Historically speaking, home sales typically slow down in the fall following the spring and summer rush. BTIG, a research and analysis company, looked at new home sales from 1963-2019 and noted an average decline of -9.8% in November compared to October.
In that same report, they noticed that this decline becomes slightly more exaggerated in presidential election years, dropping as much as -15% from October to November.
So, why the decline? BTIG attributes it mostly to do with buyers and sellers just becoming more cautious during that time.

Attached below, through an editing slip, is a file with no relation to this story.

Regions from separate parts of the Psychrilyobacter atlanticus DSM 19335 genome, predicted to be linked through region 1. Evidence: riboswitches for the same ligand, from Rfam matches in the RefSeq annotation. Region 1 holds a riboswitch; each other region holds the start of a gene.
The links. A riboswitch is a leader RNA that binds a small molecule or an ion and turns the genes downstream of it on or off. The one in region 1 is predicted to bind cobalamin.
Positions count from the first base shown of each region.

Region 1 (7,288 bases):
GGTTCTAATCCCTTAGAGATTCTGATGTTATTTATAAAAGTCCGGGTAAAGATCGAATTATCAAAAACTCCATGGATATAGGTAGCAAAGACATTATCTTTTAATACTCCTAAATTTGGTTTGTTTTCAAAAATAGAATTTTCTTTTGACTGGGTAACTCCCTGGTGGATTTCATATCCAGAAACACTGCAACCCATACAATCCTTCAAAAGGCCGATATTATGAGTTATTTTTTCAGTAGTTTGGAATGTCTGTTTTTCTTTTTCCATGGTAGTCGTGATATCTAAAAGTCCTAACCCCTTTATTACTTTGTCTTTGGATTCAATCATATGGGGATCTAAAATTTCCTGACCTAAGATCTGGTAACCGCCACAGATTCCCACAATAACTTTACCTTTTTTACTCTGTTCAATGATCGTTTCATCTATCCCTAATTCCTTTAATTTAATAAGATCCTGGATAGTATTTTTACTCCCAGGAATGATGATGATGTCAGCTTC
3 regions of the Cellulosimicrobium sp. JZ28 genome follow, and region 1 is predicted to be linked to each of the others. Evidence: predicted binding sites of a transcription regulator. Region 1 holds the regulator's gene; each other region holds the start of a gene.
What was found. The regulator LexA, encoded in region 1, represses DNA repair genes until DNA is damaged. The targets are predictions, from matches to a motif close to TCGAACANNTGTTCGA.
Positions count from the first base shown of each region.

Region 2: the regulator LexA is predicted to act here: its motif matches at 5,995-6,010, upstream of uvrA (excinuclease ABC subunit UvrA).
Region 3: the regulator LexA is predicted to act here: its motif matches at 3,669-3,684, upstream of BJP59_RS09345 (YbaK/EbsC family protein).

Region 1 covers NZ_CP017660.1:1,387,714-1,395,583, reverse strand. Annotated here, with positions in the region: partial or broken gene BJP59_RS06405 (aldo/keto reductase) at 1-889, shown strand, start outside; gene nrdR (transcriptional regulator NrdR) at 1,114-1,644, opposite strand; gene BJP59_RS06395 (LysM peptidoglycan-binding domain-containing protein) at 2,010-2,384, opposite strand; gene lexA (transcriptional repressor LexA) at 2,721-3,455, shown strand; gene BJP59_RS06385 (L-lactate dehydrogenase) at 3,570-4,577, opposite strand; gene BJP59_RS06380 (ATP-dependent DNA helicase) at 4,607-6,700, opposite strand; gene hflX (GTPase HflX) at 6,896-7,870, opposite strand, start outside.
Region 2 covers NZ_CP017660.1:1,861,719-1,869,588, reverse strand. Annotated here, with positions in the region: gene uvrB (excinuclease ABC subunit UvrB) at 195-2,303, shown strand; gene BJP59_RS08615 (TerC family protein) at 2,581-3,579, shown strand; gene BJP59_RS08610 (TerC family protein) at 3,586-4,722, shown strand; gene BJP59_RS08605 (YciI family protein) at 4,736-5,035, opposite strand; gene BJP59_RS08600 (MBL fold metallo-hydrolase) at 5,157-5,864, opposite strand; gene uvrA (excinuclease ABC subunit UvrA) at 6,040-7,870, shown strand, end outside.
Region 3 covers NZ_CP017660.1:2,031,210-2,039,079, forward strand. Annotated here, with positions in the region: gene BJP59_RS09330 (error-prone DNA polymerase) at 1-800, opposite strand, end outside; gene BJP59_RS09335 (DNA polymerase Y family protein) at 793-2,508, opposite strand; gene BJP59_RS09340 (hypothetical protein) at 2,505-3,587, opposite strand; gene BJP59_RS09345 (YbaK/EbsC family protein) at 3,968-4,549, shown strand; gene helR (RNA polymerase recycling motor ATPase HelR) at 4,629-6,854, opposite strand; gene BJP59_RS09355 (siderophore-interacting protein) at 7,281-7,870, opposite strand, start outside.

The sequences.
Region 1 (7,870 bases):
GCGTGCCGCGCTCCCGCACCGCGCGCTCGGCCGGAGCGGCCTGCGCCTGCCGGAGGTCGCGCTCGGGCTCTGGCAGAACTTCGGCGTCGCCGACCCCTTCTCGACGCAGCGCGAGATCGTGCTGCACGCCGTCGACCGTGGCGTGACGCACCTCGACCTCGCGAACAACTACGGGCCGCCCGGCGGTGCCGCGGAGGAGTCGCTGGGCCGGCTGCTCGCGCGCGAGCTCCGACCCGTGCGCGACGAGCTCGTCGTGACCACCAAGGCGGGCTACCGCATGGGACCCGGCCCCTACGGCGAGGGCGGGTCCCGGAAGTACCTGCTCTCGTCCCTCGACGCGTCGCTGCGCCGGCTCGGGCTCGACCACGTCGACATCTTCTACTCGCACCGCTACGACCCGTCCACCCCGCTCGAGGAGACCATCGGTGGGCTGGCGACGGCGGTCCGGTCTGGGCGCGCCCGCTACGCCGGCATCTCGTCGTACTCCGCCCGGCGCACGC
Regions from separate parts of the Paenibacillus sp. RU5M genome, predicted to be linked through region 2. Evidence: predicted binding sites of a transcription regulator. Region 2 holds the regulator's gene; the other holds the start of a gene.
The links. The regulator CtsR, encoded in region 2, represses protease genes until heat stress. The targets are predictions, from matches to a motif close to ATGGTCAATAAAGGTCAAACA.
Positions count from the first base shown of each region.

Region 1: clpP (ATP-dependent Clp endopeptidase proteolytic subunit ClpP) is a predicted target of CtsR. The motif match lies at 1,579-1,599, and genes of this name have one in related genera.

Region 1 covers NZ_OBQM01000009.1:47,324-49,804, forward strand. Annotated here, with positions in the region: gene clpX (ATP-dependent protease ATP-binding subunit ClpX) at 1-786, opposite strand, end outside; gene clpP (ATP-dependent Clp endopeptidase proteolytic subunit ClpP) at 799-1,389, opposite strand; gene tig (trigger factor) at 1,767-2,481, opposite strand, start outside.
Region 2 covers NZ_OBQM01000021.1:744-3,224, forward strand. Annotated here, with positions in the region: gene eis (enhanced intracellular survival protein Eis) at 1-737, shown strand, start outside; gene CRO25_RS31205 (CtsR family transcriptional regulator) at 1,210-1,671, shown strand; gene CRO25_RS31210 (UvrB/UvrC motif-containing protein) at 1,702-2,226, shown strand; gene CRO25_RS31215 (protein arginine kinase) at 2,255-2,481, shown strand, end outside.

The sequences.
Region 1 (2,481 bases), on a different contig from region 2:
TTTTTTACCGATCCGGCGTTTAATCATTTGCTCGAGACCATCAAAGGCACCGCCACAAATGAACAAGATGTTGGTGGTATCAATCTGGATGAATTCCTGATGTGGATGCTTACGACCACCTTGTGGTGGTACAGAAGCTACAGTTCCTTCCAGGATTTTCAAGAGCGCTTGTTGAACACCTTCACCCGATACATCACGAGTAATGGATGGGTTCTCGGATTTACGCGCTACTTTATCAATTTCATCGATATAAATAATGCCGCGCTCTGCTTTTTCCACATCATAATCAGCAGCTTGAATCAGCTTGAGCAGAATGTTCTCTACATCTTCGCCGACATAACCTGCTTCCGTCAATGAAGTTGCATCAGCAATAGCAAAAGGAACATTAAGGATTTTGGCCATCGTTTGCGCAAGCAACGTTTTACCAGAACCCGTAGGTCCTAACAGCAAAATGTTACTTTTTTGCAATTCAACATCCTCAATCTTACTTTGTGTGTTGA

They go on to explain, “This caution is temporary, and ultimately results in deferred sales, as the economy, jobs, interest rates and consumer confidence all have far more meaningful roles in the home purchase decision than a Presidential election result in the months that follow.”
Considering the current state of real estate across the country, we can anticipate that while a slow down may occur, its effects will only be temporary. Home sales have remained strong throughout the last couple of winters, and the competitive nature of today’s current market suggests this year should be no different.